What’s new in tech
Giuliani’s cybersecurity fumble
Rudy Giuliani went to an Apple store to unlock his phone less than a month after he was named President Trump’s cybersecurity adviser, said Rich Schapiro in NBCNews.com. Giuliani sought out the Apple store in downtown San Francisco in 2017 after “he had forgotten the passcode” to his iPhone “and entered the wrong one at least 10 times.” While it’s a headache well known to many people, experts say Giuliani’s handling of the situation “calls into question his understanding of basic security measures” and shows that a member of “the president’s inner circle” is easy prey for hackers. To gain access, an Apple employee had to erase the phone and set it up again as new. Said E.J. Hilbert, a former FBI cybersecurity professional, “There’s no way he should be going to a commercial location to ask for that assistance.”
Social media help for teens
“Psychologists have a new directive for anxious teens: Post selfies on Instagram and Snapchat,” said Andrea Petersen in The Wall Street Journal. Kids with anxiety disorders often “worry excessively about posting the ‘right’ picture or comment, count the number of likes on their posts, or negatively compare their Saturday night at home” with friends. But by withdrawing from social media, they also “lose opportunities to make important social connections.” Programs that treat teens for anxiety and depression are working with kids on initiating text messages, speaking up in group chats, posting selfies, and leaving comments, and also helping teens cope with “the dread of being left ‘on read,’ when someone has clearly read your text but not answered.”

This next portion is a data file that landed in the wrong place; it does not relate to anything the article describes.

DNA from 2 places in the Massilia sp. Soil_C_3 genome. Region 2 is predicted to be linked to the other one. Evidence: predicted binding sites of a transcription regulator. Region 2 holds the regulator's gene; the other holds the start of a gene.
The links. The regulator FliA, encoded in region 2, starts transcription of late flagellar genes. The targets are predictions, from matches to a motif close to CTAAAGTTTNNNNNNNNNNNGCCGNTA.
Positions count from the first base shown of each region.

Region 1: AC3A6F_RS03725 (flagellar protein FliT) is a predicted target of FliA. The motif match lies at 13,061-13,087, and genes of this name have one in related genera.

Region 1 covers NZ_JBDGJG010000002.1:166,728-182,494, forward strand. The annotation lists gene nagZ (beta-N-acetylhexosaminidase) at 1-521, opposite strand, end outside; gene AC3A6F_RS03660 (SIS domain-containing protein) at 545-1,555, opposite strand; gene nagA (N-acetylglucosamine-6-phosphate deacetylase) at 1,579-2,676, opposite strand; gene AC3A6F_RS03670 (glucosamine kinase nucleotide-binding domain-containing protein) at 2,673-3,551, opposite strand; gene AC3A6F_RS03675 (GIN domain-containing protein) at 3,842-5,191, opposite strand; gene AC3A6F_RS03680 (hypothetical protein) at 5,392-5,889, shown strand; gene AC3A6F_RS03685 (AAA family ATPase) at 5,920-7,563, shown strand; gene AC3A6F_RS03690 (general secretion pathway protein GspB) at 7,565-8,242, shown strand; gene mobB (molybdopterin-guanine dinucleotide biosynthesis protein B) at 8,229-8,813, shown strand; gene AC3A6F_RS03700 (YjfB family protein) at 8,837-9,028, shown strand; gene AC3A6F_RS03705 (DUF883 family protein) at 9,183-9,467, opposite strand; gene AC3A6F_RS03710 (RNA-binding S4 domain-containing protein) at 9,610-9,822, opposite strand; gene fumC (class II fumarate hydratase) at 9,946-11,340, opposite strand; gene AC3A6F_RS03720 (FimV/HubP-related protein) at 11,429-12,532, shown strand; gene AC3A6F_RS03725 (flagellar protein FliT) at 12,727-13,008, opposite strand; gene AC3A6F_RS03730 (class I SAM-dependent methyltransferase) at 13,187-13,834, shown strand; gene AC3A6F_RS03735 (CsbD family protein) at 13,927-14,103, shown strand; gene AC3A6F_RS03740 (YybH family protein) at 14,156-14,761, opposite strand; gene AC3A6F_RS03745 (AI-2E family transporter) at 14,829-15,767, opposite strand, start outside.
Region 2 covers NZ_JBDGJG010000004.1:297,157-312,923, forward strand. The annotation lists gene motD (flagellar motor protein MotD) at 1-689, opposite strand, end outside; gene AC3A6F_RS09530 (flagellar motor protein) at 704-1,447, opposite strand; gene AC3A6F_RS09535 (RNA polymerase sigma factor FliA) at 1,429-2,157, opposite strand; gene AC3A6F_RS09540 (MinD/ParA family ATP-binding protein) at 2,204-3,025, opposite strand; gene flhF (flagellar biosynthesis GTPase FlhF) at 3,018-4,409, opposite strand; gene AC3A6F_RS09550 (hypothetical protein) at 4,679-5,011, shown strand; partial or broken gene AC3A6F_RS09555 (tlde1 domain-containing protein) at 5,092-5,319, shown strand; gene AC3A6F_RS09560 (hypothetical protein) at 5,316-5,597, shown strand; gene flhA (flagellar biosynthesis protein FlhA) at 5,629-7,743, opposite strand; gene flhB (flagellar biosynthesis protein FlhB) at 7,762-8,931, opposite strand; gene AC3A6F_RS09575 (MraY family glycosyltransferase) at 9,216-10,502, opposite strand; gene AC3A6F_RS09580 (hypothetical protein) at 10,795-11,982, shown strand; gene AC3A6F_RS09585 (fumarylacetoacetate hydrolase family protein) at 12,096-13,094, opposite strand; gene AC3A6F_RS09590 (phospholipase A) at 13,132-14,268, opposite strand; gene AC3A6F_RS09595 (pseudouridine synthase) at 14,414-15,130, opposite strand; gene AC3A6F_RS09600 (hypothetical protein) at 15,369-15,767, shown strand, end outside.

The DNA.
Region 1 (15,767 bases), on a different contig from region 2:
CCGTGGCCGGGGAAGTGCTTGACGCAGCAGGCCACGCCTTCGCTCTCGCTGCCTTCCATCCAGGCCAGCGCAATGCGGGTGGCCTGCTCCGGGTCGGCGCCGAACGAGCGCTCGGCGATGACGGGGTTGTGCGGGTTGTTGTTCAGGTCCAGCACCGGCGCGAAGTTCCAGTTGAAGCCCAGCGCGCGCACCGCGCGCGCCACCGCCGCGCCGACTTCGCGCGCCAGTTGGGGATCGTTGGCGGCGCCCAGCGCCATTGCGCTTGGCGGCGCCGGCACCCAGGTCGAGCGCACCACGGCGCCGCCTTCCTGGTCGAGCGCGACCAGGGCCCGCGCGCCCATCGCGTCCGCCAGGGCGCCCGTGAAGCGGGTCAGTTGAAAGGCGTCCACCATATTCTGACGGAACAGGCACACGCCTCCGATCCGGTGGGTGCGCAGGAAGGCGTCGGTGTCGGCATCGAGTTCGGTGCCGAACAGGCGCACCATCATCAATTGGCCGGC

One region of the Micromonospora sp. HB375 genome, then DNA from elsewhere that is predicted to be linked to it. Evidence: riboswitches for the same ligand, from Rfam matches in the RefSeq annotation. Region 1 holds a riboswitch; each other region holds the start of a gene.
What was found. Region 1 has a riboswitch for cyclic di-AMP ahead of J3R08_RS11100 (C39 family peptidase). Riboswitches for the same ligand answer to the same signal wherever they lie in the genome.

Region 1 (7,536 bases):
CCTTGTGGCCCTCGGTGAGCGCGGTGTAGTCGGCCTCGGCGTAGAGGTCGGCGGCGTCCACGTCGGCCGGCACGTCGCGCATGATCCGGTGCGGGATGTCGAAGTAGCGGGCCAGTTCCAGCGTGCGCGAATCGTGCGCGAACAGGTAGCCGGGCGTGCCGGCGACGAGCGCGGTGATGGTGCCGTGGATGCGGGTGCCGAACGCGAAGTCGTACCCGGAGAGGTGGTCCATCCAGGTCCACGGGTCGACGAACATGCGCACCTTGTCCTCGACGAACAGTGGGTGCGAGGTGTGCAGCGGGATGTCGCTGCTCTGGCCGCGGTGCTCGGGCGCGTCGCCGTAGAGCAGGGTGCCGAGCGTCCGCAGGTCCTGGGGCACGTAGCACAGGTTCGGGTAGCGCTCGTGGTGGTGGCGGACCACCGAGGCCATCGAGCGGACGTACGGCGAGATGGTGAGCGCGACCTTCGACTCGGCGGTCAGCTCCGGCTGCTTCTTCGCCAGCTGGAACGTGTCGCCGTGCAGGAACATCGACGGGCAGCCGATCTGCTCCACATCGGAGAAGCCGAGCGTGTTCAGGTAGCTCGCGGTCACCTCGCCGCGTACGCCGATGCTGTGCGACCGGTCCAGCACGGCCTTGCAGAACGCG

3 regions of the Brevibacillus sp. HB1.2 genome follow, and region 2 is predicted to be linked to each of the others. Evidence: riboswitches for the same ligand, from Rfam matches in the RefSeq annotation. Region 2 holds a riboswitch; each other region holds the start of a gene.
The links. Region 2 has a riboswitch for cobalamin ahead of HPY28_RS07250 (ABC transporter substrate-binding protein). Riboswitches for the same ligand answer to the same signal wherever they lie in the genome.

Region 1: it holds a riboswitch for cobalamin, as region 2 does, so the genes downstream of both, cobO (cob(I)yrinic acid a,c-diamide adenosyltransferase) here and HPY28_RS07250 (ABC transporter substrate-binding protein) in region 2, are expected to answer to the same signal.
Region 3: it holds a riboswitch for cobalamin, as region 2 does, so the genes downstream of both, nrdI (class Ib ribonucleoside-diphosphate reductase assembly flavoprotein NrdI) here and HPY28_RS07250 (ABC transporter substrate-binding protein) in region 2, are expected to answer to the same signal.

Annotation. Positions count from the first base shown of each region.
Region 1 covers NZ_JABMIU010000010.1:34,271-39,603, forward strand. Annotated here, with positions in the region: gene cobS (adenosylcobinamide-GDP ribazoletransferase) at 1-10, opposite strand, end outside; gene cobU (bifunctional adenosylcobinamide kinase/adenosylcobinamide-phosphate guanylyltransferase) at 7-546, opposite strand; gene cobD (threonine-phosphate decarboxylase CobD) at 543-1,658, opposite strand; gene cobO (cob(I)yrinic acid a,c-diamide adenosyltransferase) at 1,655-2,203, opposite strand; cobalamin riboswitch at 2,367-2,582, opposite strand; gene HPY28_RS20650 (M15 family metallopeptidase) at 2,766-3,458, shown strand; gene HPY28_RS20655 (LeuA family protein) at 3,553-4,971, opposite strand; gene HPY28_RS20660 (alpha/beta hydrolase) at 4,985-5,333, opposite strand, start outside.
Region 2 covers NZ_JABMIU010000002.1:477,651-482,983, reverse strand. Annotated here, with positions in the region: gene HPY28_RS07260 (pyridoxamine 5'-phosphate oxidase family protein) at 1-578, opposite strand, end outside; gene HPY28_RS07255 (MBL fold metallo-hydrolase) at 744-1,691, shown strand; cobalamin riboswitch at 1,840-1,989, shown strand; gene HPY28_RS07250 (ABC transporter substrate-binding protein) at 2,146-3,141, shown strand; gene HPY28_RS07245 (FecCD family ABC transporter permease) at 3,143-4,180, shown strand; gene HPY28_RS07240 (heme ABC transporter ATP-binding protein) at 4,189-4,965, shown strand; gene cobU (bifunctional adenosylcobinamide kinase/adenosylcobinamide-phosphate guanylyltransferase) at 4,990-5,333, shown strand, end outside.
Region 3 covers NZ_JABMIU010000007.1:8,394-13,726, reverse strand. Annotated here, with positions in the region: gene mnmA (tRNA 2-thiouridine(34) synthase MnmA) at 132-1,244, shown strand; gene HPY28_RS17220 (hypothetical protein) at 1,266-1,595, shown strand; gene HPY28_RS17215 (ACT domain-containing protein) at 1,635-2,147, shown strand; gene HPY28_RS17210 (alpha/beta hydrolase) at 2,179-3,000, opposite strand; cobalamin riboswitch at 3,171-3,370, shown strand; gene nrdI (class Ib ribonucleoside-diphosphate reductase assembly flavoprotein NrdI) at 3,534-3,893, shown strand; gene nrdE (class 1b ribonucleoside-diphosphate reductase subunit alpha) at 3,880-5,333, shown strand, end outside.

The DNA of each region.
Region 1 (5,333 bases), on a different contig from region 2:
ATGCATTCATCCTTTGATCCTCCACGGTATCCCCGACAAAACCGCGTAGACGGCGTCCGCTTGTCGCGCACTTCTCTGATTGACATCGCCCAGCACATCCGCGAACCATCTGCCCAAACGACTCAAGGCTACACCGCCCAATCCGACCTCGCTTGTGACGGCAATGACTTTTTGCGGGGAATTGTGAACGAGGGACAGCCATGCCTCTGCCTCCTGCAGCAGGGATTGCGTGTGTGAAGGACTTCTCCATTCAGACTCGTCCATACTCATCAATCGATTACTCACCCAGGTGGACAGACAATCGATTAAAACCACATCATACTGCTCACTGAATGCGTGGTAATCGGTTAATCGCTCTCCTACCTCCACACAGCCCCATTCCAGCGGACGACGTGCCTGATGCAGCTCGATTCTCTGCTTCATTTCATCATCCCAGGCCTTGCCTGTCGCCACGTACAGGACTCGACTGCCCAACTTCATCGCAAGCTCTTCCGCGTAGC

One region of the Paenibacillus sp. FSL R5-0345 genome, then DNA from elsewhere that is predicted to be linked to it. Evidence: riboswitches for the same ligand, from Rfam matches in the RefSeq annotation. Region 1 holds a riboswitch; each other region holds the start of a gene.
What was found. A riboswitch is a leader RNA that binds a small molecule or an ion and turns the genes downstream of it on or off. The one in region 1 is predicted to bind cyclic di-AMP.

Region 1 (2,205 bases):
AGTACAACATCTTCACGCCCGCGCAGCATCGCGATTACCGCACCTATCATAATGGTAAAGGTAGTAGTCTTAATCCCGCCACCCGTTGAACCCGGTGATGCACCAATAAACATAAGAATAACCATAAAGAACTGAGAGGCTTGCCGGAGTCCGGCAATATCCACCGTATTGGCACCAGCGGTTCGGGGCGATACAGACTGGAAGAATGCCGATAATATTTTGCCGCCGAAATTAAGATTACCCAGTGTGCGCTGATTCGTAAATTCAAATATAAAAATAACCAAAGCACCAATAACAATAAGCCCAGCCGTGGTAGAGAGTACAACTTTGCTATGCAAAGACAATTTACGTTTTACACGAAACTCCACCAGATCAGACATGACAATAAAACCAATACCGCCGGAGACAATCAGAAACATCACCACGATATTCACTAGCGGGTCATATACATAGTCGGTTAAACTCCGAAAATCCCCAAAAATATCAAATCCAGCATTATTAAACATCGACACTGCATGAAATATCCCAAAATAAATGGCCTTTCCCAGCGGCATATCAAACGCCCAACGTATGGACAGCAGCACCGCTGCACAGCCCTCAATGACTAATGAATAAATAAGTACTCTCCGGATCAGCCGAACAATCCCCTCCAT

Google joins the wearables race
Google agreed to buy the fitness-tracking company Fitbit, bolstering its hardware business and filling a gap in its product lineup of smartphones, laptops, and smart speakers, said Gerrit De Vynck in Bloomberg.com. Google already “provides a wearable operating system called Wear OS for other companies to use” but did not have a smartwatch of its own. Fitbit, meanwhile, has sold 100 million devices but “has been struggling to compete with Apple and others in the smartwatch market.” That’s why Google was able to scoop it up it for $2.1 billion, just over half its valuation in 2015. “The deal is sure to attract regulatory scrutiny,” however, particularly regarding how Google plans to use the data that 27 million active Fitbit users have shared.